The second Bodie Lighthouse was destroyed in the American Civil War.  Confederate soldiers from the South wrecked the building to prevent the Union navy of the North from gaining a position to help its ships.  The structure was finally rebuilt and completed in eighteen seventy-two.  It rises forty-eight meters in the air.

Today, the Bodie Lighthouse needs several repairs.  This is why the building is not open to the public to climb.  However, the lighthouse signal is still recognized by passing ships.  It is on, off, and on again for two and one-half seconds each time, then off for twenty-two and one-half seconds.  Boats up to thirty-three kilometers out at sea are able to recognize the Bodie Lighthouse signal.

The most northern lighthouse on North Carolina's Outer Banks is at Currituck Beach.  Like the other lighthouses along the coast, the Currituck Beach Lighthouse still serves as an aid to sailors.  The lighthouse runs its light signal from sunset to sunrise.  The signal is three seconds on, seventeen seconds off.  The light can be seen as far away as thirty-three kilometers.

The Currituck Beach Lighthouse remains unpainted to help tell it apart from other lighthouses along the coast.  This also gives visitors a strong sense of the one and one-half million bricks used to build the building, which stands forty-seven meters in the air.  The Currituck Beach Lighthouse was completed in eighteen seventy-five.  It was the last major brick lighthouse built on the Outer Banks.  Visitors are permitted to climb to the top.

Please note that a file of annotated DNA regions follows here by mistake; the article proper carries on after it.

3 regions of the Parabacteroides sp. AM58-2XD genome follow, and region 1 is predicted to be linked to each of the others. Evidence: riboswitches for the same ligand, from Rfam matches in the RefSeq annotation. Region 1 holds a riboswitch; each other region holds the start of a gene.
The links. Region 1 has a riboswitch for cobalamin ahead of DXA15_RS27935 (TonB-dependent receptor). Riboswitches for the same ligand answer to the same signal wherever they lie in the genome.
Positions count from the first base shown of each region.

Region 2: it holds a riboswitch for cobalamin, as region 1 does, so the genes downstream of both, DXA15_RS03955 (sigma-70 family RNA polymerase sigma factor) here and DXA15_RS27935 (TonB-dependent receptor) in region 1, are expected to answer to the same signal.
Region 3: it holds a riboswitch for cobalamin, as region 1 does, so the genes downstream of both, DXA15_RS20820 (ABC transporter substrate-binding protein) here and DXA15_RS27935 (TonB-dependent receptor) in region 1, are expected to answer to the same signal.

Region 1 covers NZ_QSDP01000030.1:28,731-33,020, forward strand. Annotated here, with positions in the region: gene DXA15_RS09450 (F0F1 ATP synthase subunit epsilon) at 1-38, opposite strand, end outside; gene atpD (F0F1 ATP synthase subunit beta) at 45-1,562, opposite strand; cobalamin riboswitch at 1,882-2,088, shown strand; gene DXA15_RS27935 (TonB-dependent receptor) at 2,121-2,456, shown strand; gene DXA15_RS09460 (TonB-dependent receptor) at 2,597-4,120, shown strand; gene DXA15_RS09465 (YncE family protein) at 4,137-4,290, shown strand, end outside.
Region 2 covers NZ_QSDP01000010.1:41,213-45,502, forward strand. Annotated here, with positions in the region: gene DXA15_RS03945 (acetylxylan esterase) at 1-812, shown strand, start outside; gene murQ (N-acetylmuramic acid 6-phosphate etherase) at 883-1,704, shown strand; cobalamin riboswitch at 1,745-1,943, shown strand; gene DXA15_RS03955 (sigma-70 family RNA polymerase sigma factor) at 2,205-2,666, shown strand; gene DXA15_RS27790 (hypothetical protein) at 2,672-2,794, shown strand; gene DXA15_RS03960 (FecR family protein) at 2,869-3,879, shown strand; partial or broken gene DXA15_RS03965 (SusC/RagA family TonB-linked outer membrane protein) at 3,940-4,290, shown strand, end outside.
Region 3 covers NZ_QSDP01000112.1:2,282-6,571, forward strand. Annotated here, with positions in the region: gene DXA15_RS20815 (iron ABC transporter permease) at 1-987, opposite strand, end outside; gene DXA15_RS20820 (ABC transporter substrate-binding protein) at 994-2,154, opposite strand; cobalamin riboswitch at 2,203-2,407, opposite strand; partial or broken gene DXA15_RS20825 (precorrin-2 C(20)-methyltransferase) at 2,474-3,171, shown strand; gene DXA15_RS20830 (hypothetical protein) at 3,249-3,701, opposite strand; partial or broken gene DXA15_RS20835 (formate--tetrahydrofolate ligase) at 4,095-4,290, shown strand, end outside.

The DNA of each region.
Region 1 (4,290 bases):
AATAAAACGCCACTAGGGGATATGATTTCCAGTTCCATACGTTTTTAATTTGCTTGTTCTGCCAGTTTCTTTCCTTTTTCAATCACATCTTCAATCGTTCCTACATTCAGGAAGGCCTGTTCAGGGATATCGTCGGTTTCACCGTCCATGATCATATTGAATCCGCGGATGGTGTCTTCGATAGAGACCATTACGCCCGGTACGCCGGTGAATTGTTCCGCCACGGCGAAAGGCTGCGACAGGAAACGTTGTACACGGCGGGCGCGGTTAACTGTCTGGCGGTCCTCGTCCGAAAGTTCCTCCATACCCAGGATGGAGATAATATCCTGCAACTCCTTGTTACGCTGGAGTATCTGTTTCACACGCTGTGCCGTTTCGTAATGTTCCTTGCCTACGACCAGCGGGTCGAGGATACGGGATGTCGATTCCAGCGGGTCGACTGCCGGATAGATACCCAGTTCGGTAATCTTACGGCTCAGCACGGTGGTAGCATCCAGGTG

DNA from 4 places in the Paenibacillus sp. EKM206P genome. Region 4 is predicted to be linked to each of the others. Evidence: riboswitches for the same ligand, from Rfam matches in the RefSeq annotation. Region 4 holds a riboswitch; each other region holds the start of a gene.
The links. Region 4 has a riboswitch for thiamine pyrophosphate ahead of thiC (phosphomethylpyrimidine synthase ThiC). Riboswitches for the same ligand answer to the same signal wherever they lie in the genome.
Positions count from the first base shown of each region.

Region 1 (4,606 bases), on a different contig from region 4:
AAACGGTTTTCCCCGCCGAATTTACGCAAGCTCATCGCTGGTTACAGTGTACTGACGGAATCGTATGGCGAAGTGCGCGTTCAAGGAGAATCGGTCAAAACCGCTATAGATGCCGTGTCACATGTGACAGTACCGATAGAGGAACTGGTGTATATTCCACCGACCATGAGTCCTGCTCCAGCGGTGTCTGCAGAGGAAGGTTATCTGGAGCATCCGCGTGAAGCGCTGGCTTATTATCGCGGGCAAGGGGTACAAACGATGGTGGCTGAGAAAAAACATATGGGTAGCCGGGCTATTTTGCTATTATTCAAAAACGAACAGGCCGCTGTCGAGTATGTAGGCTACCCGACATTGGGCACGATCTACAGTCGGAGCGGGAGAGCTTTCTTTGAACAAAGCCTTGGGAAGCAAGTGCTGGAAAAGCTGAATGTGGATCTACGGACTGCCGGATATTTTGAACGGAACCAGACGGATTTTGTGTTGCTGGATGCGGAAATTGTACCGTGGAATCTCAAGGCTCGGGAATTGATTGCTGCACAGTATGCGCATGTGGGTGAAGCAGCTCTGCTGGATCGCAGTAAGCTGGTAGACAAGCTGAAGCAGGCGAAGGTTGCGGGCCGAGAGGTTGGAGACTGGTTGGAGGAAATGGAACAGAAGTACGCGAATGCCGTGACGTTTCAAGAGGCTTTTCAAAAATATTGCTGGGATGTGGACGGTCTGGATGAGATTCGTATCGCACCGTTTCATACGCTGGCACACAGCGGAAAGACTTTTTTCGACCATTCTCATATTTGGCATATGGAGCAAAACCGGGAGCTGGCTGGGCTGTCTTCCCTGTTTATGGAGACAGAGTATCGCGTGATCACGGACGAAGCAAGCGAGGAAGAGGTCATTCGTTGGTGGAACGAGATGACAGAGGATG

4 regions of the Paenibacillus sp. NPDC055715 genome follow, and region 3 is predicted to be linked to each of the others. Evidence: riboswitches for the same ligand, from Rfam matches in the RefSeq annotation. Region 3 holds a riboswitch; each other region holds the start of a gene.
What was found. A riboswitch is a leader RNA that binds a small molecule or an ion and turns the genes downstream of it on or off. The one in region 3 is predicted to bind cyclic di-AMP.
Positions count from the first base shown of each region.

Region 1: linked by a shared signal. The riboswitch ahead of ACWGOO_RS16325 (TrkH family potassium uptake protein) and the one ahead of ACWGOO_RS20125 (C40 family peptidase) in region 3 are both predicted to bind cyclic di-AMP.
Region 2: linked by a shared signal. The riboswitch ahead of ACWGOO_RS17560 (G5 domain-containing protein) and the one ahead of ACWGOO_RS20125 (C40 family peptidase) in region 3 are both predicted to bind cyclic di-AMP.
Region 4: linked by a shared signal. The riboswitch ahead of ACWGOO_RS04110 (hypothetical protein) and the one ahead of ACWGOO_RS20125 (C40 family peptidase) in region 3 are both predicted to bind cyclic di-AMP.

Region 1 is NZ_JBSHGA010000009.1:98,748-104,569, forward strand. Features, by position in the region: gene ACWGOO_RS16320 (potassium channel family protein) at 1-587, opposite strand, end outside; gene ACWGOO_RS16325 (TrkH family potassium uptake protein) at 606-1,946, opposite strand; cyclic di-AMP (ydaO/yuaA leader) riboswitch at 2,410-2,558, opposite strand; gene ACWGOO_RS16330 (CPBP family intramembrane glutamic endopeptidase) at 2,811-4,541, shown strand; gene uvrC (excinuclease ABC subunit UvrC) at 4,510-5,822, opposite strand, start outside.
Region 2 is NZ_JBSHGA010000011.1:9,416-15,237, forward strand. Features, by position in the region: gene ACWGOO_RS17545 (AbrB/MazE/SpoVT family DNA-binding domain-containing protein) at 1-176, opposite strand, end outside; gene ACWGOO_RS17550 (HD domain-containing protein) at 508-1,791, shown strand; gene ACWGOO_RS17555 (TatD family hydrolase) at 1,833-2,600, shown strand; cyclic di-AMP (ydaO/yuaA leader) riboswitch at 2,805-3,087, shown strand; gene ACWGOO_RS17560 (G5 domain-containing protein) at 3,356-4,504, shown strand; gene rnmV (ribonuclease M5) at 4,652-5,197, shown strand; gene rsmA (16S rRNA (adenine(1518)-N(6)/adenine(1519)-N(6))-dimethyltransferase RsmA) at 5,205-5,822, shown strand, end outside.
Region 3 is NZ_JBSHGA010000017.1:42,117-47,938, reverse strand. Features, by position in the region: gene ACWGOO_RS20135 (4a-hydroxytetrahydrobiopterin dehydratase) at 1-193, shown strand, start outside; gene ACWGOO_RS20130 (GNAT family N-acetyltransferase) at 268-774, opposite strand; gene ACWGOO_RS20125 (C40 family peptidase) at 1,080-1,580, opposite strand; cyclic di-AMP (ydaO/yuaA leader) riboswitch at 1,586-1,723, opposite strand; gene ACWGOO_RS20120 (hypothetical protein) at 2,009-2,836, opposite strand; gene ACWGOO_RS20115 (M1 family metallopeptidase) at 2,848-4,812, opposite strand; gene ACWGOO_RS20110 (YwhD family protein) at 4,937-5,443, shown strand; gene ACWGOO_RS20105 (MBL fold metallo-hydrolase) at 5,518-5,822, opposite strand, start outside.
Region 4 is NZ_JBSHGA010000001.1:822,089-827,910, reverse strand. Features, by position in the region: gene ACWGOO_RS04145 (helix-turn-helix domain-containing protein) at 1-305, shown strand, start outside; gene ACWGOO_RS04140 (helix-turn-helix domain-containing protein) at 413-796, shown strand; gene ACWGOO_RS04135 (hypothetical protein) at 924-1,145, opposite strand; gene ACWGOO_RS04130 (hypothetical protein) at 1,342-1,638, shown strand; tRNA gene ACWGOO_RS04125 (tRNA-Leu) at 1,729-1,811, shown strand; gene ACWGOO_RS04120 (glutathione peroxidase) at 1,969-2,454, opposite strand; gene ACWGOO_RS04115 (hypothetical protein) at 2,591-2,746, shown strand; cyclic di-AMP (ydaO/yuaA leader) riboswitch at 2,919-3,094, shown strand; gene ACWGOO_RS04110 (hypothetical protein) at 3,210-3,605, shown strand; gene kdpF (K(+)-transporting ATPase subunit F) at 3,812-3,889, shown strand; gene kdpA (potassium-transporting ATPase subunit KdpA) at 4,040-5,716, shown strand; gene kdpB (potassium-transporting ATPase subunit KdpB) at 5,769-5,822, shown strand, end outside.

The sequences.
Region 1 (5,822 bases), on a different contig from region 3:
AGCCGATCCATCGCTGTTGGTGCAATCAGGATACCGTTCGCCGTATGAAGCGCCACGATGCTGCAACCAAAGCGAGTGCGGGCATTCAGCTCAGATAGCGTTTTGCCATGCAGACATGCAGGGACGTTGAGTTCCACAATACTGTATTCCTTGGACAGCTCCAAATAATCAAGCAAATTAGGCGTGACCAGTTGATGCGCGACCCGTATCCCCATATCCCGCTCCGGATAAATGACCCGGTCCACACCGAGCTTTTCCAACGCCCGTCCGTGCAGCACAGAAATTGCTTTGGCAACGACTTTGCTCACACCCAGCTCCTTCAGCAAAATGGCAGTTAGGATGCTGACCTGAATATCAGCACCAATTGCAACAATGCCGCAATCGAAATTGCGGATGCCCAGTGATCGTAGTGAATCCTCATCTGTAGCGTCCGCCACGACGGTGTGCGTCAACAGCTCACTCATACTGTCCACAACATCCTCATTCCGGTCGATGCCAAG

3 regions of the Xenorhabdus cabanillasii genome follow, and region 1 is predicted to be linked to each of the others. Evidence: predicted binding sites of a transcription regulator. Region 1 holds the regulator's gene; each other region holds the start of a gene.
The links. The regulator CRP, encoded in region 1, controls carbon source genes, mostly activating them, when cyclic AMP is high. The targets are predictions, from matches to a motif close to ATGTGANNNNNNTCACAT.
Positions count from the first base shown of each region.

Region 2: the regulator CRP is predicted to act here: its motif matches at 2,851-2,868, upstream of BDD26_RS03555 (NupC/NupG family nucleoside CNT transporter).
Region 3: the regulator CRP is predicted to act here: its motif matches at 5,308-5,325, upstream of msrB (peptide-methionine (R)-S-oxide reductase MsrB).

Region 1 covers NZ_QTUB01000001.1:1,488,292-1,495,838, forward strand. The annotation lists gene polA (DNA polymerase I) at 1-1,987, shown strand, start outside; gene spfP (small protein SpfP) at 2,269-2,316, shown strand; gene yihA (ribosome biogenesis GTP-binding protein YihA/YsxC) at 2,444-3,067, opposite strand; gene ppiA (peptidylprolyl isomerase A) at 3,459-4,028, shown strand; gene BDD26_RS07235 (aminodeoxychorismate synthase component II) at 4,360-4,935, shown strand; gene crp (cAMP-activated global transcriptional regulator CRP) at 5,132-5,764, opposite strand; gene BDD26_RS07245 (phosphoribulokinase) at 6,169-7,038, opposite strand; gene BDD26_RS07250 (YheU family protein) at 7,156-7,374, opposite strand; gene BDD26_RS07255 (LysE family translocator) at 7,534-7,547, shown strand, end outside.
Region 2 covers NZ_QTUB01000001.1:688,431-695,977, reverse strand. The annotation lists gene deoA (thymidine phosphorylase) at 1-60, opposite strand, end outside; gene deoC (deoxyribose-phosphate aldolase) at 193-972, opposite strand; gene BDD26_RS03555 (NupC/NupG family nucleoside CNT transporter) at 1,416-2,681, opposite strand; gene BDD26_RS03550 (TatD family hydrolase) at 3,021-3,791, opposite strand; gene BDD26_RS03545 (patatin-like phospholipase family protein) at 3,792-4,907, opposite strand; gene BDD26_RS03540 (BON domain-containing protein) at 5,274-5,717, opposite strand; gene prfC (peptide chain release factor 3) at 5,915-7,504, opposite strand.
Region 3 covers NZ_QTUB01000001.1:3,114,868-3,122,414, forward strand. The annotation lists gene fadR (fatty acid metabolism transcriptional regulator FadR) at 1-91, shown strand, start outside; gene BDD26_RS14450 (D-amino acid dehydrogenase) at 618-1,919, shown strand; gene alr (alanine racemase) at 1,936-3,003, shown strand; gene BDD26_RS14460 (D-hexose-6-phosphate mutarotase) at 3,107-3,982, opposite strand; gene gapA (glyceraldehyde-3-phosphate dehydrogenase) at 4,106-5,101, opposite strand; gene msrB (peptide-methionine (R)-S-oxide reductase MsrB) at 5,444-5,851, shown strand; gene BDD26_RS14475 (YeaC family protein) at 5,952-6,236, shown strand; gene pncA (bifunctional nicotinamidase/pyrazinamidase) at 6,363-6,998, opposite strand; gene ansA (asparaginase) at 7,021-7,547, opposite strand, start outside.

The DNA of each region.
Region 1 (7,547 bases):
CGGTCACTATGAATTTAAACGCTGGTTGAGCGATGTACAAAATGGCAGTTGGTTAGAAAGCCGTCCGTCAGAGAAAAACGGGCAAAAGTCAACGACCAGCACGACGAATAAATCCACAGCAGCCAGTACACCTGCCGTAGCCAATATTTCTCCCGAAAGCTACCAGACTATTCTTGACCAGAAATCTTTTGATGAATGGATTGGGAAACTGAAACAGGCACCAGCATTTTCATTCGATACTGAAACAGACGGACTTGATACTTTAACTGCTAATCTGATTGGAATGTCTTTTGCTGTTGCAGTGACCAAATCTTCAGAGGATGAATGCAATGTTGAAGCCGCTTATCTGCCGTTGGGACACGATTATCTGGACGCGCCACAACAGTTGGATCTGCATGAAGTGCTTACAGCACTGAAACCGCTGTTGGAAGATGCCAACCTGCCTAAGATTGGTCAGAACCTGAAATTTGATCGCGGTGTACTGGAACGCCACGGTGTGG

Wild horses run free near the Currituck Beach Lighthouse.  Horses are not native to North America.  Yet for more than four hundred years, these animals have run unrestricted along the northern Outer Banks.  Historians are not sure how the horses first arrived in America.  They believe either Spanish or English settlers transported them.  The wild horses are called Barbs.  They are known for their size, their ability to work hard, their easy movement, and their long lives.

Historians say there was nothing but sea, sand and grass when these Barb horses first arrived on the Outer Banks.  A continual increase in summer visitors over the past forty years has made survival for the horses more difficult.  Because of this, a group of concerned citizens has built a fence to separate the horses from people.  This gives them about six thousand hectares of land to live on.  The group is trying to make sure the animals will be permitted to stay on Currituck Beach.  Like the lighthouses, the wild Barb horses are a traditional part of life on the Outer Banks of North Carolina.

This Special English program was written by Jill Moss and produced by Caty Weaver.  This is Steve Ember. And this is Shirley Griffith.  Join us again next week for another EXPLORATIONS program on the Voice of America.

Voice of America Special English

Source: Saving Lives and Guiding Ships Along US East Coast